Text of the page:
Power to the Public: The Promise of Public Interest Technology


As the speed and complexity of the world increases, governments and nonprofit organizations need new ways to effectively tackle the critical challenges of our time—from pandemics and global warming to social media warfare. In Power to the Public, Tara Dawson McGuinness and Hana Schank describe a revolutionary new approach—public interest technology—that has the potential to transform the way governments and nonprofits around the world solve problems. Through inspiring stories about successful projects ranging from a texting service for teenagers in crisis to a streamlined foster care system, the authors show how public interest technology can make the delivery of services to the public more effective and efficient.

Clear-eyed yet profoundly optimistic, Power to the Public presents a powerful blueprint for how government and nonprofits can help solve society’s most serious problems.


A Discussion about the Promise of Public Interest Technology (video)

Power to the Public: Tackling Homelessness (video)

Power to the Public: Tackling Benefits Delivery (video)

Shorenstein Center/ Harvard Kennedy School

Google Book Talk (video)


Public Interest Technology to the Rescue (Gov Web Works)

Tech for the Public Good (Stanford Social Innovation Review)

Introducing the Public Interest Internet (EFF)

Power to the Public: New Book Makes Case for Public-Sector Tech (Government Technology)

Everything Is a Public Interest Tech Story, Authors Argue (State Scoop)


What Happened When the U.S. Government Tried to Make the Immigration System Digital (Slate)

What Brooklyn rats can teach us about designing cities for everyone (Fast Company)


The Government Fix: How to innovate in government

When it comes to redesigning how government functions, most of the common assumptions about innovation don’t hold up. Hana Schank and Sara Hudson conducted nearly 70 interviews with people inside of government at the federal, state, county and city level, to understand the common threads for successful innovation projects. They found that innovation at its most basic level has nothing to do with what is typically called “innovative.” Instead, they discovered who the real change-makers are, what successful projects look like, and why redesigning government can sometimes feel so very hard. In this book, they share what they’ve learned about how to truly make change.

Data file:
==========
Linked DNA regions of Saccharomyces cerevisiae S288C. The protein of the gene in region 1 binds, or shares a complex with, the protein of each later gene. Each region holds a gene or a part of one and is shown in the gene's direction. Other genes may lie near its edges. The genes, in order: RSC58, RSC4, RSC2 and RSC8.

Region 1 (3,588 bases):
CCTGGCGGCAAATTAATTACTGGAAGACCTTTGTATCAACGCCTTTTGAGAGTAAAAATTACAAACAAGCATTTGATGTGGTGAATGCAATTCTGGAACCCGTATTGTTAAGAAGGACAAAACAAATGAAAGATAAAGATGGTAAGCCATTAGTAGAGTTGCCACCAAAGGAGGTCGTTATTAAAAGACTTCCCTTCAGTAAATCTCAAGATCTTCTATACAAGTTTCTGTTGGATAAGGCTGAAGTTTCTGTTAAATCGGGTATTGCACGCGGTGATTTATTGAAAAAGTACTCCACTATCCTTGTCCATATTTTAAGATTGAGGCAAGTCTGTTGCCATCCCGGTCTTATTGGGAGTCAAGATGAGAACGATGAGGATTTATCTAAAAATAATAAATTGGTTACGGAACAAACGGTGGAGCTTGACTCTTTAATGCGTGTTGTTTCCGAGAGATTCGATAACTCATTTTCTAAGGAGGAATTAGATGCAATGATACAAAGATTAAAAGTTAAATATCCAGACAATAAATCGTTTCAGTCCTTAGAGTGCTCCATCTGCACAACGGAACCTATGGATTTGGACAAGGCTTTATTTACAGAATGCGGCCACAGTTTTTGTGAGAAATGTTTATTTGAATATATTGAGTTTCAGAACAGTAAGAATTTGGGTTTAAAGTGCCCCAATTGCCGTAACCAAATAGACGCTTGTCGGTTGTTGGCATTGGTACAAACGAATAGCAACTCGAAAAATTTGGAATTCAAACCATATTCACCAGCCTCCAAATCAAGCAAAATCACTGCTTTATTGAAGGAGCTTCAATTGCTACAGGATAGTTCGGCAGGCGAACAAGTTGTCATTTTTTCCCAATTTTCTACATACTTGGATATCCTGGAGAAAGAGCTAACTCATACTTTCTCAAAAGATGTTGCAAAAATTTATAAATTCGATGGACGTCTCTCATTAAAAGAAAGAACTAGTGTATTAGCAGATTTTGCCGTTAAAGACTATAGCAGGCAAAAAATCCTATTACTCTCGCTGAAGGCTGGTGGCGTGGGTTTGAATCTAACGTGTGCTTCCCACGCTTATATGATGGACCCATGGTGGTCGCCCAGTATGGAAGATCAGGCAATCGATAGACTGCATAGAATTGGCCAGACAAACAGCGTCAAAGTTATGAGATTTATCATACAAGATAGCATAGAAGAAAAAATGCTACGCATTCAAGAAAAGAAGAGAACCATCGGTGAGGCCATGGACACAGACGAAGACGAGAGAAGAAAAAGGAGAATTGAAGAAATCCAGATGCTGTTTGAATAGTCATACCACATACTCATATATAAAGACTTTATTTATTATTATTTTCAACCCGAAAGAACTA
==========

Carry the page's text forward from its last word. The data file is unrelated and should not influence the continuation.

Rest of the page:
The Ambition Decisions: What women know about work, family, and the path to building a life



Excerpts and interviews

Inside women’s “Ambition Decisions” interview with Salon

5 hard truths about doing what you love while earning the money you need  Business Insider

Opting out of a career doesn’t make you less ambitious  Quartz

The authors of ‘The Ambition Decisions’ on women’s goals  Interview with Grok Nation 

Opt Outer, Flex Lifer or High Achiever—Which ‘Ambition Path’ is Right for You? Interview with Working Mother 

What Women Want Interview with US News and World Report


Reviews and Lists

One of Hello Giggles’ 14 Books That Will Help You Embrace Your Inner #Girlboss at Work and in Life

Elle included The Ambition Decisions in their list of 30 Best Summer Reads

Booklist says The Ambition Decisions provides “a fascinating look at how ambition is not easily contained or defined. Schank and Wallace examine broad questions, such as the relationship between passion and work, alongside practical questions, like why each woman they spoke to made her child’s doctors’ appointments, no matter her career status. Readers of all generations will learn from the authors’ road map through life’s transitions.”

The Wall Street Journal discusses how in The Ambition Decisions the “authors note that work can be meaningful in all sorts of ways, not always glamorous.”

The Washington Post selected The Ambition Decisions for their summer reading list.



HerMoney with Jean Chatzky



Praise for The Ambition Decisions

“These are the ‘know your value’ conversations that we need to have. These women–their challenges, choices, and successes–are all of us.” ––Mika Brzezinski, co-host MSNBC’s Morning Joe

The Ambition Decisions is willing to confront the possibility that perhaps the shape and sum of female ambition offers a better road map for all human beings, men as well as women. The lively and engaging stories that emerge from the authors’ interviews add up to a larger point. Why should we all not be able to choose lives that allow for ambition of different kinds at different times?”
—Anne-Marie Slaughter, New York Times bestselling author of Unfinished Business

“Every woman who feels paralyzed by her life decisions should read this honest, insightful, and surprising book that explores the challenges of ‘working while female’—and provides helpful advice on how to craft the life you want.”